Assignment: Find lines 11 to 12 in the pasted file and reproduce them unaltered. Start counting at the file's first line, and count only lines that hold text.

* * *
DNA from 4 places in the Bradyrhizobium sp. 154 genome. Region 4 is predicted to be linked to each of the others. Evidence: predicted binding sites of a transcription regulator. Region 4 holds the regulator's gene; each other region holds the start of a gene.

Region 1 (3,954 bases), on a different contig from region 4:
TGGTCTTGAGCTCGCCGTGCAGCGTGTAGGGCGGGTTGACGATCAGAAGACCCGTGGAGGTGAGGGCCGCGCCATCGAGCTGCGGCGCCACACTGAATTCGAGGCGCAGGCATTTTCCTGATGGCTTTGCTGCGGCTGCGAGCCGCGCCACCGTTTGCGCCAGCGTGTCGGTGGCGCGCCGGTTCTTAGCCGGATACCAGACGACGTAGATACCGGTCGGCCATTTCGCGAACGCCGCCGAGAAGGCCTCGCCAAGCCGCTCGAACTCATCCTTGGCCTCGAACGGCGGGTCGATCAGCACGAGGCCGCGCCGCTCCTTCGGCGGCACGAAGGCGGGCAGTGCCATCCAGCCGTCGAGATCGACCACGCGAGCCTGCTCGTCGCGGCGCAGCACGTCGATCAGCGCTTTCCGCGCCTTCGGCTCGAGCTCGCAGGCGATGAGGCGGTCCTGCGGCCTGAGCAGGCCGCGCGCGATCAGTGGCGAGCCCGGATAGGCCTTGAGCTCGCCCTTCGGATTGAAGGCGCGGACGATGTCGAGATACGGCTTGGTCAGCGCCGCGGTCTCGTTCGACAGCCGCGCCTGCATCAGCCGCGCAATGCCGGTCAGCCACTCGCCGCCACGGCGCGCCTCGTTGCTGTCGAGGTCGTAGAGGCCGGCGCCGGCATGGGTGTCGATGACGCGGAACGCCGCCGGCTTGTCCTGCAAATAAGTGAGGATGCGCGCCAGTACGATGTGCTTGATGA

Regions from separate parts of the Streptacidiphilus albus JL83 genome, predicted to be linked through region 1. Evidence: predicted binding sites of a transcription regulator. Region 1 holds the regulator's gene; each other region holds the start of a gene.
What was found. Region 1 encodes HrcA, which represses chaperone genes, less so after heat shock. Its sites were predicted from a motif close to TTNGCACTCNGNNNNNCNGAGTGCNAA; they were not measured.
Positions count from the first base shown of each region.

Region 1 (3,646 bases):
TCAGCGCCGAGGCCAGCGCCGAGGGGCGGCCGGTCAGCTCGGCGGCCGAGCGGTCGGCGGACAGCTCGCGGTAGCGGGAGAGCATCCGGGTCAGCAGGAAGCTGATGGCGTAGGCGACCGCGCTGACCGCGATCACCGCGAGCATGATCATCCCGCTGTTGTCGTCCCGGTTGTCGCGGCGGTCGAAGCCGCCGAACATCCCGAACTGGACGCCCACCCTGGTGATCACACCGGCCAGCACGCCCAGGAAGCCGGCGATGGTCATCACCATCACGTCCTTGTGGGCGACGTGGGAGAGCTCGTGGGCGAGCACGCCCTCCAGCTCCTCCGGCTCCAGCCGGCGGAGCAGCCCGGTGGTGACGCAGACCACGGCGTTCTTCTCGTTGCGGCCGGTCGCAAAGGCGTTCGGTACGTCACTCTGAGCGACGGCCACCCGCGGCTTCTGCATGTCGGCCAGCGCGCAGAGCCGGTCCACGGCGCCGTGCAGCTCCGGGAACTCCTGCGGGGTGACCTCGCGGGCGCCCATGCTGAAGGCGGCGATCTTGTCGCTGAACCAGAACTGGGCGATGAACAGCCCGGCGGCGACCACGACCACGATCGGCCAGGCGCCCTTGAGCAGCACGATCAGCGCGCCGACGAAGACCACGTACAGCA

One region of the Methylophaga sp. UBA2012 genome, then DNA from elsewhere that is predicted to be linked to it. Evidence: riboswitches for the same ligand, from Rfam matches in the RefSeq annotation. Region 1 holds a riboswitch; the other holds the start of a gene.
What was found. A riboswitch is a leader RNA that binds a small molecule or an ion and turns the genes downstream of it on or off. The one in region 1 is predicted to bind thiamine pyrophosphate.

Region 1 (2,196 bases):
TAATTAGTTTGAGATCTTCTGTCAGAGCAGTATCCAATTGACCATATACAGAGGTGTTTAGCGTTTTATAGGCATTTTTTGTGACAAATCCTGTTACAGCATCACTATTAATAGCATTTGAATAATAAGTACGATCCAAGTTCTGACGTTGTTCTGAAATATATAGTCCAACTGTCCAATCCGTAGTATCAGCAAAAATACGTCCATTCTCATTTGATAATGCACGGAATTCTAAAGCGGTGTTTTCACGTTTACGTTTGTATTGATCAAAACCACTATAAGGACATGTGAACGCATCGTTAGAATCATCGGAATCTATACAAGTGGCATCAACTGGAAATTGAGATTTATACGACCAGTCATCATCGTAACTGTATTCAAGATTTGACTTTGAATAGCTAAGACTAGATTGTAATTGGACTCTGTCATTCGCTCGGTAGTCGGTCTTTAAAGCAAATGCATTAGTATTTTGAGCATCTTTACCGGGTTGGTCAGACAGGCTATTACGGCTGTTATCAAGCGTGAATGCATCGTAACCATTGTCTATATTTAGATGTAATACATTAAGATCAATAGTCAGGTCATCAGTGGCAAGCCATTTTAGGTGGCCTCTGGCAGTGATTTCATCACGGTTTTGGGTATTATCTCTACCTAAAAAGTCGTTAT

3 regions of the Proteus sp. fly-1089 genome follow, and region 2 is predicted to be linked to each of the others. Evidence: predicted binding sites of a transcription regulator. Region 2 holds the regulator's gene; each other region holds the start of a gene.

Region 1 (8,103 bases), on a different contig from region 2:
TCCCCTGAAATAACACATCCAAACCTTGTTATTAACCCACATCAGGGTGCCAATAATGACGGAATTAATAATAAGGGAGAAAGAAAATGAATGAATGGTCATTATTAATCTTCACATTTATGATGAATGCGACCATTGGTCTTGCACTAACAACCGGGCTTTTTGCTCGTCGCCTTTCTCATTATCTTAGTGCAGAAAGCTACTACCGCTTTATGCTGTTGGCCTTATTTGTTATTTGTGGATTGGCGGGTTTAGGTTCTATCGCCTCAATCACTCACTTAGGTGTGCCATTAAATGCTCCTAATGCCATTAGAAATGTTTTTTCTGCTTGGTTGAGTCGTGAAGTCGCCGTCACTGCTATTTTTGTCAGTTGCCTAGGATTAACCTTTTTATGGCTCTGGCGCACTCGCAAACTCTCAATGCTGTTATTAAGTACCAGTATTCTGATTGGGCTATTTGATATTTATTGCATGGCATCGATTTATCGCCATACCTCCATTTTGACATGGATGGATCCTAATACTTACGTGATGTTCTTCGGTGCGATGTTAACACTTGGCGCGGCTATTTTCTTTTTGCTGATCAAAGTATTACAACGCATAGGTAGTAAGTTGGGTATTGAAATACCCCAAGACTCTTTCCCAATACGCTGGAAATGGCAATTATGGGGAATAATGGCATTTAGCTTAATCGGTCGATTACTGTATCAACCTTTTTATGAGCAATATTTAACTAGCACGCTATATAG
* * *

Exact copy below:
Region 1 (2,196 bases):
TAATTAGTTTGAGATCTTCTGTCAGAGCAGTATCCAATTGACCATATACAGAGGTGTTTAGCGTTTTATAGGCATTTTTTGTGACAAATCCTGTTACAGCATCACTATTAATAGCATTTGAATAATAAGTACGATCCAAGTTCTGACGTTGTTCTGAAATATATAGTCCAACTGTCCAATCCGTAGTATCAGCAAAAATACGTCCATTCTCATTTGATAATGCACGGAATTCTAAAGCGGTGTTTTCACGTTTACGTTTGTATTGATCAAAACCACTATAAGGACATGTGAACGCATCGTTAGAATCATCGGAATCTATACAAGTGGCATCAACTGGAAATTGAGATTTATACGACCAGTCATCATCGTAACTGTATTCAAGATTTGACTTTGAATAGCTAAGACTAGATTGTAATTGGACTCTGTCATTCGCTCGGTAGTCGGTCTTTAAAGCAAATGCATTAGTATTTTGAGCATCTTTACCGGGTTGGTCAGACAGGCTATTACGGCTGTTATCAAGCGTGAATGCATCGTAACCATTGTCTATATTTAGATGTAATACATTAAGATCAATAGTCAGGTCATCAGTGGCAAGCCATTTTAGGTGGCCTCTGGCAGTGATTTCATCACGGTTTTGGGTATTATCTCTACCTAAAAAGTCGTTAT